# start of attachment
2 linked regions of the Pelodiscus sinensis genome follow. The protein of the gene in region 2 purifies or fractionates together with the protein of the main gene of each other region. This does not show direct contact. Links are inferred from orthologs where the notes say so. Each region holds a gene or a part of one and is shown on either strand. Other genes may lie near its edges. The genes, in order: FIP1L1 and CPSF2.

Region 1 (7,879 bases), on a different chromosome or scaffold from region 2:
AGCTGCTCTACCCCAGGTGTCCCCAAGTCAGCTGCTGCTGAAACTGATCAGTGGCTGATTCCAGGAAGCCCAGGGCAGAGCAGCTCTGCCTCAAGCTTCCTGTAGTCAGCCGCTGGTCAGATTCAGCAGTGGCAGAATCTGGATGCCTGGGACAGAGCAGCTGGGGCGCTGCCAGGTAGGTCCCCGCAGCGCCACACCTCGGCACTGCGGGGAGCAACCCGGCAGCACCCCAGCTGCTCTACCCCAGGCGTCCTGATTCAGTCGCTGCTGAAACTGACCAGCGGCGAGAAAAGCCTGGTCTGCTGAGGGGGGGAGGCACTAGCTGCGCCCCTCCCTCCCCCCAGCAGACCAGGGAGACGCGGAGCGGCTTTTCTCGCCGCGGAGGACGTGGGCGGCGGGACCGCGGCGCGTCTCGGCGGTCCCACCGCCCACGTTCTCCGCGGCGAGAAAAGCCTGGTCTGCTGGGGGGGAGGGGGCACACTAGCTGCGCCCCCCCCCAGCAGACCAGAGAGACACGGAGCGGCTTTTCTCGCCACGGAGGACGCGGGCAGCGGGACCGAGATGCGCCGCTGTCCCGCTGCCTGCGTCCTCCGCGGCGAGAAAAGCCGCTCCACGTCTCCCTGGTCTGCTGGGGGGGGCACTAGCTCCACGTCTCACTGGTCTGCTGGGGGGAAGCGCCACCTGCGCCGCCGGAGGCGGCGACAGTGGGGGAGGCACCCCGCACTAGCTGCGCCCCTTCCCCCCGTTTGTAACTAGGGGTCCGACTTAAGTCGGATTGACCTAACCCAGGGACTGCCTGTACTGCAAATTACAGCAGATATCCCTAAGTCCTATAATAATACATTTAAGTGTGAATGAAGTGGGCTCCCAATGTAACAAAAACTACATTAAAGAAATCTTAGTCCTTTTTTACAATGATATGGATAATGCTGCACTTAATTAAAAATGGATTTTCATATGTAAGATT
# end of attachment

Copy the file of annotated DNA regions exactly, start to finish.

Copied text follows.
2 linked regions of the Pelodiscus sinensis genome follow. The protein of the gene in region 2 purifies or fractionates together with the protein of the main gene of each other region. This does not show direct contact. Links are inferred from orthologs where the notes say so. Each region holds a gene or a part of one and is shown on either strand. Other genes may lie near its edges. The genes, in order: FIP1L1 and CPSF2.

Region 1 (7,879 bases), on a different chromosome or scaffold from region 2:
AGCTGCTCTACCCCAGGTGTCCCCAAGTCAGCTGCTGCTGAAACTGATCAGTGGCTGATTCCAGGAAGCCCAGGGCAGAGCAGCTCTGCCTCAAGCTTCCTGTAGTCAGCCGCTGGTCAGATTCAGCAGTGGCAGAATCTGGATGCCTGGGACAGAGCAGCTGGGGCGCTGCCAGGTAGGTCCCCGCAGCGCCACACCTCGGCACTGCGGGGAGCAACCCGGCAGCACCCCAGCTGCTCTACCCCAGGCGTCCTGATTCAGTCGCTGCTGAAACTGACCAGCGGCGAGAAAAGCCTGGTCTGCTGAGGGGGGGAGGCACTAGCTGCGCCCCTCCCTCCCCCCAGCAGACCAGGGAGACGCGGAGCGGCTTTTCTCGCCGCGGAGGACGTGGGCGGCGGGACCGCGGCGCGTCTCGGCGGTCCCACCGCCCACGTTCTCCGCGGCGAGAAAAGCCTGGTCTGCTGGGGGGGAGGGGGCACACTAGCTGCGCCCCCCCCCAGCAGACCAGAGAGACACGGAGCGGCTTTTCTCGCCACGGAGGACGCGGGCAGCGGGACCGAGATGCGCCGCTGTCCCGCTGCCTGCGTCCTCCGCGGCGAGAAAAGCCGCTCCACGTCTCCCTGGTCTGCTGGGGGGGGCACTAGCTCCACGTCTCACTGGTCTGCTGGGGGGAAGCGCCACCTGCGCCGCCGGAGGCGGCGACAGTGGGGGAGGCACCCCGCACTAGCTGCGCCCCTTCCCCCCGTTTGTAACTAGGGGTCCGACTTAAGTCGGATTGACCTAACCCAGGGACTGCCTGTACTGCAAATTACAGCAGATATCCCTAAGTCCTATAATAATACATTTAAGTGTGAATGAAGTGGGCTCCCAATGTAACAAAAACTACATTAAAGAAATCTTAGTCCTTTTTTACAATGATATGGATAATGCTGCACTTAATTAAAAATGGATTTTCATATGTAAGATT